The Champion

By Not Known

The champion is a popular theme in books and movies. A champion is someone who acts on behalf of a whole group of people to overcome opposition, to win the day and to bring peace.

There’s a current movie example of this theme as Alice faces Jabberwocky in ‘Alice in Wonderland’. It is her unlikely and unwanted destiny to face the dreaded creature on behalf of the White Queen and the forces of good and thus to bring a fairytale ending of sweetness and peace.

The champion theme is also present in the Bible. Think of Samson and his single-handed defeats of the Philistines (Jud 15-16). Note however whose champion he is. Samson is nothing but an immoral braggart and oaf without God’s choice to restrain his vices, set his destiny and empower him for action (Jud 13:4-5, 24-25; 15:14; 16:20). God made a champion of Samson.

David is another champion sent from God to save his people. This is seen in his many battles against the Philistines and especially in his defeat of Goliath (1 Sam 17). David did not defeat Goliath through the triumph of his faith but was the means of the triumph of the Lord. Thus he discarded the weapons of earthly might and went forth to slay and thus demonstrate that the battle and the victory is the Lord’s (eg 1 Sam 17:38-40; 46-47).

Jesus can be interpreted through this theme. He is the supreme champion from God. He was a priestly champion as we are seeing in the morning series from Hebrews (Hebs 7-10). As priest, he could go when none had gone before (the heavenly sanctuary) and make the one effective sacrifice that ended the era of defective priests offering defective sacrifices. He is the champion who disarmed the rulers and authorities and nailed our sin-debt to his cross where it is forever harmless (Col 2:13-15). He is the ‘author’ or ‘founder’ of our faith – the trailblazer of the path to God (Heb 12:2).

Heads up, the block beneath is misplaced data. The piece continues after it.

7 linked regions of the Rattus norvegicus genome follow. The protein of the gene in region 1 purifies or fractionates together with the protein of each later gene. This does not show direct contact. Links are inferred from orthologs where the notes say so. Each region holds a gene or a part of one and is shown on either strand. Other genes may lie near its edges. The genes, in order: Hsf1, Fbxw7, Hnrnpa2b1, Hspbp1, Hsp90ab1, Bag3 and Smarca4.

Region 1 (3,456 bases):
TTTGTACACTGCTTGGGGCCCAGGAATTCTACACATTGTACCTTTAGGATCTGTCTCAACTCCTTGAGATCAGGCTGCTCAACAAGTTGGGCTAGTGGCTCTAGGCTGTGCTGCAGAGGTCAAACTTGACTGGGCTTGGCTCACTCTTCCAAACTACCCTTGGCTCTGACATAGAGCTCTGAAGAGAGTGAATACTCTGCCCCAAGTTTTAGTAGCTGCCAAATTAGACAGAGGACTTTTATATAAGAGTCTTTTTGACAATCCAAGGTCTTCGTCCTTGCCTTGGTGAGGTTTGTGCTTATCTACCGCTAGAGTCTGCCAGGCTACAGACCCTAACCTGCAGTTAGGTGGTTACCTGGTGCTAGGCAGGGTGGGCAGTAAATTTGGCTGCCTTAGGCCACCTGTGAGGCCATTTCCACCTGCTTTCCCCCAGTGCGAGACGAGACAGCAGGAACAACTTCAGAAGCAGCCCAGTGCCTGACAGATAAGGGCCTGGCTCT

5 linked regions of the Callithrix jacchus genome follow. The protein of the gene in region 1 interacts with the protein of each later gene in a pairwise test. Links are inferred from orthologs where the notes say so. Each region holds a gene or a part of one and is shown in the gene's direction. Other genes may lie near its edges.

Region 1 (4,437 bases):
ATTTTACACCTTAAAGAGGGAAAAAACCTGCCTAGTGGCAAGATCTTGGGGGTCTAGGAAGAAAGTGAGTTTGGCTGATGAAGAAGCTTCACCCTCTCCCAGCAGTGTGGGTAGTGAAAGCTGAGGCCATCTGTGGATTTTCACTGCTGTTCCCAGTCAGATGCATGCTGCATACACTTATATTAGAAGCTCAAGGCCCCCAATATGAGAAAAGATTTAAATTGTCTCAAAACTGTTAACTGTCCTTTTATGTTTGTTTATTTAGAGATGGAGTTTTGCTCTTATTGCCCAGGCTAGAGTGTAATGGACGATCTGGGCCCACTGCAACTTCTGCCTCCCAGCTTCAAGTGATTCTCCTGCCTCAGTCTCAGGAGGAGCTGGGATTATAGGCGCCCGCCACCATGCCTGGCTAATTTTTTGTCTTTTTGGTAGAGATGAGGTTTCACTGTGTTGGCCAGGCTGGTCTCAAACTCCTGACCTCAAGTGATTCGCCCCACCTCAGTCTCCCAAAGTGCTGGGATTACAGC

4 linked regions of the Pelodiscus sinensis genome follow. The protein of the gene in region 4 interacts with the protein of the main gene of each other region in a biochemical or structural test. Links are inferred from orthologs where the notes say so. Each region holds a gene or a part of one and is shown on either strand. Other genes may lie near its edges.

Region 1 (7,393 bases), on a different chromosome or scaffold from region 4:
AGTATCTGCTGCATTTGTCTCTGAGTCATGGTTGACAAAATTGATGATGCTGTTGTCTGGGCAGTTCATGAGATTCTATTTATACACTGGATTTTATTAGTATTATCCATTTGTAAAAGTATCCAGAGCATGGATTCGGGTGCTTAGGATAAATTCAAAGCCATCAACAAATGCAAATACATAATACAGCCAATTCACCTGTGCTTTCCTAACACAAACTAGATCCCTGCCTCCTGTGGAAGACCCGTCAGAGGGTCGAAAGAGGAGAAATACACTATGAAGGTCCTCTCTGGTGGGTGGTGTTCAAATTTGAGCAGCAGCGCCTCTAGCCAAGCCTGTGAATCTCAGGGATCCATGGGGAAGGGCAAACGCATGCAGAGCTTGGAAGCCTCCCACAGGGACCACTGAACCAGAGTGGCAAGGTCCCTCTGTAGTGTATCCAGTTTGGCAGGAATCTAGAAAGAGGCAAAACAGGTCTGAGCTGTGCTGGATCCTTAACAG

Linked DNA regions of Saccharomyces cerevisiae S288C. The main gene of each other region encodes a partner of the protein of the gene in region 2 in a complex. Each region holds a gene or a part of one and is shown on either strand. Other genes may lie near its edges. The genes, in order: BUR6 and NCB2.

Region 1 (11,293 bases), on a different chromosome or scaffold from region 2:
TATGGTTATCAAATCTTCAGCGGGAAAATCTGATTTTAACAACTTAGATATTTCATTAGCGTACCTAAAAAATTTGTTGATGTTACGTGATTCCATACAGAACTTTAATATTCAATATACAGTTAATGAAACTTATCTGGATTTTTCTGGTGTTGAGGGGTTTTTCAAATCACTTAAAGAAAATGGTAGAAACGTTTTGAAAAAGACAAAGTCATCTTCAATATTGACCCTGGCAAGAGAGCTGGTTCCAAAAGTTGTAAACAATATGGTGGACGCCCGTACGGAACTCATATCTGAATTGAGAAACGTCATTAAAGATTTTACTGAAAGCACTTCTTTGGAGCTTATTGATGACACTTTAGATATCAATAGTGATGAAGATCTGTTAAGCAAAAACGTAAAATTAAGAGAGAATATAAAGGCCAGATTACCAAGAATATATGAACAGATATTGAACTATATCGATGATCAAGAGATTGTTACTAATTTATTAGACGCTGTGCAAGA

Alice is a typical fairytale champion, without flaws or failure. Earth’s champions are flawed with imperfections and eventually overcome by feebleness or a superior foe. This was true for Samson and David. It is true also to the champions we may see today in sport, politics, religion and other roles.

Jesus is neither a fairytale nor a flawed champion. He is the son of God who was like us in every way except sin (Heb 2:17-18; 4:15). As such he is the only, and the last, champion that any of us every need. Let’s enjoy the fantasy champions in movies and books, but let’s put our faith in heaven’s champion and keep it there.